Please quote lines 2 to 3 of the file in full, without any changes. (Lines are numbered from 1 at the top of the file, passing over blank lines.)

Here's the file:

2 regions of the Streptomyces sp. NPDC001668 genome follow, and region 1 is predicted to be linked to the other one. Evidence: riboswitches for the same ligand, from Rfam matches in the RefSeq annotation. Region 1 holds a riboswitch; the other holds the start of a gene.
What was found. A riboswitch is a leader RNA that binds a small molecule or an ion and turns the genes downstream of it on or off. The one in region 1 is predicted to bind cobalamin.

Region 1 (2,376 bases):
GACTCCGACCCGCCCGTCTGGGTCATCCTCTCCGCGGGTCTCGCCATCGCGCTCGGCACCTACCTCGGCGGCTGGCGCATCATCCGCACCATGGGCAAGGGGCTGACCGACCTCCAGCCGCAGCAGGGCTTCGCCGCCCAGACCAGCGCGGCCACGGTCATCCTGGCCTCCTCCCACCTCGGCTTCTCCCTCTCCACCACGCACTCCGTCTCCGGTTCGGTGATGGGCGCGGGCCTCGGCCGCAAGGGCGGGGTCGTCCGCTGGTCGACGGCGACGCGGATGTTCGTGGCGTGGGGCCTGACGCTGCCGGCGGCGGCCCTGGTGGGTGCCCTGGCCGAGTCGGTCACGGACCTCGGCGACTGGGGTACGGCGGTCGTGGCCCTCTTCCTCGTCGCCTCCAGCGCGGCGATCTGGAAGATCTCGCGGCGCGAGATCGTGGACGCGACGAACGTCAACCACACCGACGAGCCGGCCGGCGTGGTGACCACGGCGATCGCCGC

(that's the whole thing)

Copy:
What was found. A riboswitch is a leader RNA that binds a small molecule or an ion and turns the genes downstream of it on or off. The one in region 1 is predicted to bind cobalamin.

Region 1 (2,376 bases):